• Archeological and historical records show that from ancient times we have been constructing sophisticated hydraulic structures like dams built of stone rubble, reservoirs or lakes , embankments and canals for irrigation .
  • We have continued this tradition in modern India by building dams in most of our river basins .

What are Dams?

  • A dam is a barrier across flowing water that obstructs , directs or retards the flow , often creating a reservoir , lake or impoundment.
  • “Dam” refers to the reservoir rather than the structure.
  • Most dams have a section called a spillway or weir over which or through which it is intended that water will flow either intermittently or continuously .
  • Dams are classified according to structure , intended purpose or height
  • Based on structure and the materials used , dams are classified as timber dams , embankment dams or masonry dams , with several subtypes.
  • According to the height , dams can be categorised as large dams and major dams or alternatively as low dams , medium height dams and high dams .

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How do dams help in conserving and managing water?

  • Dams were traditionally built to impound rivers and rainwater that could be used later to irrigate agricultural fields .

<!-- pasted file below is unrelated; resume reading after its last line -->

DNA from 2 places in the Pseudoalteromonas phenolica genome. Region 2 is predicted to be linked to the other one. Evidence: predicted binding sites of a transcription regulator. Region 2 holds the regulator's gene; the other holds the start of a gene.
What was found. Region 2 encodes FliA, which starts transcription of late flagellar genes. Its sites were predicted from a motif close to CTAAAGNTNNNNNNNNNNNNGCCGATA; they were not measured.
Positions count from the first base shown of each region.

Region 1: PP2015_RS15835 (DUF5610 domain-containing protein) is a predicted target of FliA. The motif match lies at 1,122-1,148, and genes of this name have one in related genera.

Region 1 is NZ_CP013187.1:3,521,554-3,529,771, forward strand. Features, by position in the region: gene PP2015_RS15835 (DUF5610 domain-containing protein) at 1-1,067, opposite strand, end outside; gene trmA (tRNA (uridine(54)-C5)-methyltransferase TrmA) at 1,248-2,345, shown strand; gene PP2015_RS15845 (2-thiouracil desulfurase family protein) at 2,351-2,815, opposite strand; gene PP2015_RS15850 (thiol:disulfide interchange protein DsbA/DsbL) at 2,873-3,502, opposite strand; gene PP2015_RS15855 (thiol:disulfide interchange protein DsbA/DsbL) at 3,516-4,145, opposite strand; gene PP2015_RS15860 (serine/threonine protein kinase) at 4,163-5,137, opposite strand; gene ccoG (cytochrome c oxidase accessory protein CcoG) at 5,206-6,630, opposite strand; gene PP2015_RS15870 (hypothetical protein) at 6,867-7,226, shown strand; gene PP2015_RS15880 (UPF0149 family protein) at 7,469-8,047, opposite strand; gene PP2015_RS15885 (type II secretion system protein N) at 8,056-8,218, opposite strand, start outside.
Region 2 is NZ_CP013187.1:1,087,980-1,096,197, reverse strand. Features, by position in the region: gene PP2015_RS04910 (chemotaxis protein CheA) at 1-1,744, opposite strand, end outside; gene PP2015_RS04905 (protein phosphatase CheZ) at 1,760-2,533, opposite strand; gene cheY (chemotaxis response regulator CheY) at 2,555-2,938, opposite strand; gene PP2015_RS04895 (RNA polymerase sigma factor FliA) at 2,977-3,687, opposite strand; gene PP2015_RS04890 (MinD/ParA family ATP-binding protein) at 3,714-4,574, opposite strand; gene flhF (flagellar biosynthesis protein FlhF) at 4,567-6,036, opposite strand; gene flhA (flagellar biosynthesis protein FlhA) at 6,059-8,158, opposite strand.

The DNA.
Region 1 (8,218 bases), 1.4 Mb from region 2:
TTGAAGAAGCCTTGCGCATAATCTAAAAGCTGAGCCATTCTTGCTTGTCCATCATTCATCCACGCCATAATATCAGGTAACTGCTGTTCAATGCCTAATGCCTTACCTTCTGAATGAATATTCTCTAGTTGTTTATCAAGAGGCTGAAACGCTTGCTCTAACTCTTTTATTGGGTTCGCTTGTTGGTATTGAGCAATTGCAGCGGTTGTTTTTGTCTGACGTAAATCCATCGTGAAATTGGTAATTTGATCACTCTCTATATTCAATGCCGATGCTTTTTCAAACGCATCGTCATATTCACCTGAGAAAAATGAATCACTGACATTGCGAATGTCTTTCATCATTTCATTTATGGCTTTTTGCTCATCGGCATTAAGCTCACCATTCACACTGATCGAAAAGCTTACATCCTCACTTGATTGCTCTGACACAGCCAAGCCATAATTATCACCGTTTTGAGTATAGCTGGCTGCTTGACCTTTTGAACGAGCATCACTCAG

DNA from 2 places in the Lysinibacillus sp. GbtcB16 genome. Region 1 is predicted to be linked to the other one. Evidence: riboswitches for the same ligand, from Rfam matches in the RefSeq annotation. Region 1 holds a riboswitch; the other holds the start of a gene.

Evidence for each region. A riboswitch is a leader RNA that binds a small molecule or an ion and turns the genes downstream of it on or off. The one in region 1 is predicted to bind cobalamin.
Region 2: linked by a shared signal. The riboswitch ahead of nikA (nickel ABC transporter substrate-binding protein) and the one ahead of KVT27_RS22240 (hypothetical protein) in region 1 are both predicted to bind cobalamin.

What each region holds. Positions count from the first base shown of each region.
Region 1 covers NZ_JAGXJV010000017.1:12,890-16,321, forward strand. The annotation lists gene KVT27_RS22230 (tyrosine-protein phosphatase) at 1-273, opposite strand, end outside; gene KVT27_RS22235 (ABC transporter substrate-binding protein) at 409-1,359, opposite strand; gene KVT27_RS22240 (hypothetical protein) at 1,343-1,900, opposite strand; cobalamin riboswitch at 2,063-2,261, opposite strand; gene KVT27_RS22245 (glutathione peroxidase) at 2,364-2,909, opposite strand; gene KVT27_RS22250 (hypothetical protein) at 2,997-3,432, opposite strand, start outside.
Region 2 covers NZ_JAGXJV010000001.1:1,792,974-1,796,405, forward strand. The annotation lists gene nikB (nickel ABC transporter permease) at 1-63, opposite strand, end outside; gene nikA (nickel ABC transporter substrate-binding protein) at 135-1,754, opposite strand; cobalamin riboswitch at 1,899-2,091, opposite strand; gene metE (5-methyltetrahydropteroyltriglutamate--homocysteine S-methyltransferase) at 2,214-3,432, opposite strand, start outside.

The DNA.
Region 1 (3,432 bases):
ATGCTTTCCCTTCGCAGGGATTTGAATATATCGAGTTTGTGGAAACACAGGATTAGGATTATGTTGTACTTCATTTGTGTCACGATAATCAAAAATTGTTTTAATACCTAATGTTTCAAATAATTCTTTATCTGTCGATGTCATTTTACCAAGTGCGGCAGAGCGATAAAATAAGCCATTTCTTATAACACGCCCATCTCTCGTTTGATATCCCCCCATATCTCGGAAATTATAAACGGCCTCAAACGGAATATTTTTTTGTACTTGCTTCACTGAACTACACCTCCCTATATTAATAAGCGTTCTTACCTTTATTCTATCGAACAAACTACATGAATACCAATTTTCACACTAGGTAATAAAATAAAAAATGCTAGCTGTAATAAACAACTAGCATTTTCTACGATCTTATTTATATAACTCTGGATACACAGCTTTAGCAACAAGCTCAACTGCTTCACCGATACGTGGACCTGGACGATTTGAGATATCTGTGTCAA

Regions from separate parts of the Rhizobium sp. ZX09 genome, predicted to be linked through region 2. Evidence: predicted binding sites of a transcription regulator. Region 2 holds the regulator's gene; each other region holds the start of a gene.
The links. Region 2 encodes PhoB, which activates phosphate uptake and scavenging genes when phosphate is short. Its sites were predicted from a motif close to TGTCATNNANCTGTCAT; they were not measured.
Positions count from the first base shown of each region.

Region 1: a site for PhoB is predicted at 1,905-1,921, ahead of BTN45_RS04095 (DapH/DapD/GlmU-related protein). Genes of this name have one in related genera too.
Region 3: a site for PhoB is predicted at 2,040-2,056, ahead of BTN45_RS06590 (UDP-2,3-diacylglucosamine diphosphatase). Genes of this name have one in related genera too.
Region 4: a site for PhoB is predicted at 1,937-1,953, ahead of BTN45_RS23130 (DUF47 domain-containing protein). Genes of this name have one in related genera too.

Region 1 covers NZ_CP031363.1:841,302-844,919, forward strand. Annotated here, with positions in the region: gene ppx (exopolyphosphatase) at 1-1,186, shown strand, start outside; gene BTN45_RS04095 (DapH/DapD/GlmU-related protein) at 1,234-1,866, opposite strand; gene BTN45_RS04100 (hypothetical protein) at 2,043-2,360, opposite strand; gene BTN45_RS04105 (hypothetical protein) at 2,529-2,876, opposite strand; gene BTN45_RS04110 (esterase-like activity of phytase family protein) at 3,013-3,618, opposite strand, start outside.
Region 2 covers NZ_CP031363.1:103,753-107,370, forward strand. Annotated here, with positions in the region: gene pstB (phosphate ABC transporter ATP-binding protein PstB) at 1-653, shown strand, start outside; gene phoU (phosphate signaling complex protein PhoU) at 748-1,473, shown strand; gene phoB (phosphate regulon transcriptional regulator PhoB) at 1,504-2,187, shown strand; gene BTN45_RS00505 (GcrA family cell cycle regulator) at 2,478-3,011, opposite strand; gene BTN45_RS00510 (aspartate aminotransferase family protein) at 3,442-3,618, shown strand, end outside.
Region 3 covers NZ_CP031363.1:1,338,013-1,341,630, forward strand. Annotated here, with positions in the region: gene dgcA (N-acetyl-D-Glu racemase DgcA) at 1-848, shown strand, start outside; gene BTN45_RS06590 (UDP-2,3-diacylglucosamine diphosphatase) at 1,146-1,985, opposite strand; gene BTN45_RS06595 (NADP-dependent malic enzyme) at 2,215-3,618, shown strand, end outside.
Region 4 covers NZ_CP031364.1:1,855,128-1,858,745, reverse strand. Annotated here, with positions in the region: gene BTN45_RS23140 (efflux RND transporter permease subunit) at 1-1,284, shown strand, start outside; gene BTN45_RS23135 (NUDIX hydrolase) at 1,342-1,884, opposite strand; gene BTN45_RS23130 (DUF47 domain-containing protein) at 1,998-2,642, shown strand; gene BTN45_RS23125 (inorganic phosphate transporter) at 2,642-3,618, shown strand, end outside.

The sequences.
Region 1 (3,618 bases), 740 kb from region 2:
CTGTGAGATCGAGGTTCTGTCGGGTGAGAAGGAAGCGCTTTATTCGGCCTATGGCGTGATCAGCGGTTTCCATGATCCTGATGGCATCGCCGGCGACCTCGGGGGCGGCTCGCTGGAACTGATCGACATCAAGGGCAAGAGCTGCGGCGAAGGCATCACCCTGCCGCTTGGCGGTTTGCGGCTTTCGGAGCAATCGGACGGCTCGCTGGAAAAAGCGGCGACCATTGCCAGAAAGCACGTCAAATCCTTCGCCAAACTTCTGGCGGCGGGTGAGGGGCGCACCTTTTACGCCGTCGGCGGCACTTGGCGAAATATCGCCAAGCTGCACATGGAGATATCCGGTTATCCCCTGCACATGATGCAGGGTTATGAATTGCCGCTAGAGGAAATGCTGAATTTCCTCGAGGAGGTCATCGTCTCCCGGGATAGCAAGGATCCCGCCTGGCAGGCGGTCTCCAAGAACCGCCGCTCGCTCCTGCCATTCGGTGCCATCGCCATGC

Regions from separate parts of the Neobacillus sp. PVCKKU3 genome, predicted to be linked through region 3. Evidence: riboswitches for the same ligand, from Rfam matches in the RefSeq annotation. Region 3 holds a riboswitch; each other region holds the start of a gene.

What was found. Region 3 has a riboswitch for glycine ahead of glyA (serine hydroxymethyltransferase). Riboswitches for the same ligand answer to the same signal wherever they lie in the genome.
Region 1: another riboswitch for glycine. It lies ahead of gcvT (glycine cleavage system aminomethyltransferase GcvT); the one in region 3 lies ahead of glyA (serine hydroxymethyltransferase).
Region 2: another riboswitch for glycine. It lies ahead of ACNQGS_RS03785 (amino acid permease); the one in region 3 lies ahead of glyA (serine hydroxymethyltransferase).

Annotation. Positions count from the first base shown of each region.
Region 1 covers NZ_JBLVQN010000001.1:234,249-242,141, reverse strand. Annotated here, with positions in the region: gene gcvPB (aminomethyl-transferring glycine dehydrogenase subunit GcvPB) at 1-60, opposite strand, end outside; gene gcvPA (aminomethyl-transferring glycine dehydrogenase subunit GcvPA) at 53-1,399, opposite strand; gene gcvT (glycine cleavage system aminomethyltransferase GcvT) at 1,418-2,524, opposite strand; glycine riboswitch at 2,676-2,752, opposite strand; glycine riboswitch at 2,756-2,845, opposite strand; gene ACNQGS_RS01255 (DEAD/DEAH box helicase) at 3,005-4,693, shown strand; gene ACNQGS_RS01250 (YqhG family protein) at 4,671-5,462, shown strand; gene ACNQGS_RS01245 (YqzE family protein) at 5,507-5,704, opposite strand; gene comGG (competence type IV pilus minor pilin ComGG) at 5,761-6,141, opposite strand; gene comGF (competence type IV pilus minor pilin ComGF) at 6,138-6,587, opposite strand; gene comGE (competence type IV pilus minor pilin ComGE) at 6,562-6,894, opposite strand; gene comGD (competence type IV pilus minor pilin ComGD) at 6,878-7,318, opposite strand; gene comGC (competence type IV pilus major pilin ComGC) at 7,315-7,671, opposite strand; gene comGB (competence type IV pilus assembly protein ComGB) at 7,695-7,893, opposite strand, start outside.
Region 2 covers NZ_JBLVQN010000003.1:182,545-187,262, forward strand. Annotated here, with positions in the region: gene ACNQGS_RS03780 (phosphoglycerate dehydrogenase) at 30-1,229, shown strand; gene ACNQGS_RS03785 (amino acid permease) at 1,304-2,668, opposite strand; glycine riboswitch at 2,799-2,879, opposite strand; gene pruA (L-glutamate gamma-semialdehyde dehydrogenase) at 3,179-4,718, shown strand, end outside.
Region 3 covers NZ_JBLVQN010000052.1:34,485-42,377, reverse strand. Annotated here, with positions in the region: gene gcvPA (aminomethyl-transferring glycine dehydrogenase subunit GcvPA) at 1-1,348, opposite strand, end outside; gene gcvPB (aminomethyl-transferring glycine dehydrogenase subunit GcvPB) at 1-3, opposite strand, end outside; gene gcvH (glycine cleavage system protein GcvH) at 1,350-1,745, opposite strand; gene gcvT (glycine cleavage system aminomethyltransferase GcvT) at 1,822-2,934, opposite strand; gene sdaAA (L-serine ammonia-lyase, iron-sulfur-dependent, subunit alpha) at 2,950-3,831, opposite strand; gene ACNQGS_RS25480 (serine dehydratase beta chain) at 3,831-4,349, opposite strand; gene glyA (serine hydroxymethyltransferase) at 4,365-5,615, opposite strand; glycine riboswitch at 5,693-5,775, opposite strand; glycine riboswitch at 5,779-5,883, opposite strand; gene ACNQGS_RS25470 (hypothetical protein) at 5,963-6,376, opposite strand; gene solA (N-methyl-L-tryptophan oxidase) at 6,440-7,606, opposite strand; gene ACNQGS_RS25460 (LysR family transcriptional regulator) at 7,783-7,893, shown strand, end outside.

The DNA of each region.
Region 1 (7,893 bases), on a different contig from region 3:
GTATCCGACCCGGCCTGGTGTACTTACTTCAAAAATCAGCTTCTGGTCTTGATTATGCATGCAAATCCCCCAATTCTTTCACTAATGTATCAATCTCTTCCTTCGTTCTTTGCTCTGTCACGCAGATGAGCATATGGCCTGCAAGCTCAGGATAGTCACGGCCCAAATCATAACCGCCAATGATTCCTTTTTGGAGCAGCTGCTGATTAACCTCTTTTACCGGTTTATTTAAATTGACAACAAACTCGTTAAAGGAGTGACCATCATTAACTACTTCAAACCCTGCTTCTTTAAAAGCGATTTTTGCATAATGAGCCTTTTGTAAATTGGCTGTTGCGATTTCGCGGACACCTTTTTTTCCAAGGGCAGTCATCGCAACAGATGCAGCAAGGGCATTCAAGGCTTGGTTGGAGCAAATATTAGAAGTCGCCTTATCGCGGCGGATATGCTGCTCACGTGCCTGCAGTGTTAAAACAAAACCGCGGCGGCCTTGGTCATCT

• Today, dams are built not just for irrigation but for electricity generation , water supply for domestic and industrial uses , flood control , recreation , inland navigation and fish breeding .
  • Dams are now referred to as multi-purpose projects where the many uses of the impounded water are integrated with one another.
  • For example, in the Sutluj-Beas river basin , the Bhakra-Nangal project water is being used both for hydel power production and irrigation .
  • The Hirakud Project in the Mahanadi basin integrates conservation of water with flood control .
  • Multipurpose projects , launched after Independence with their integrated water resources management approach, were thought of as the vehicle that would lead the nation to development and progress , overcoming the handicap of its colonial past . Jawaharlal Nehru proudly proclaimed the dams as the ‘ temples of modern India’ .
  • The reason being that it would integrate development of agriculture and the village economy with rapid industrialisation and growth of the urban economy .

Negative Impacts of Dams

  • In recent years, multi-purpose projects and large dams have come under great scrutiny and opposition for a variety of reasons.
  • Regulating and damming of rivers affect their natural flow causing poor sediment flow and excessive sedimentation at the bottom of the reservoir , resulting in rockier stream beds and poor habitats for the river's aquatic life
  • Dams also fragment rivers making it difficult for aquatic fauna to migrate , especially for spawning .
  • The reservoirs that are created on the flood plains also submerge the existing vegetation and soil leading to its decomposition over a period of time.
  • Multi-purpose projects and large dams have also been the cause of many new environmental movements like the ‘Narmada Bachao Andolan’ and the ‘Tehri Dam Andolan’ etc.
  • Resistance to these projects has primarily been due to the large-scale displacement of local communities .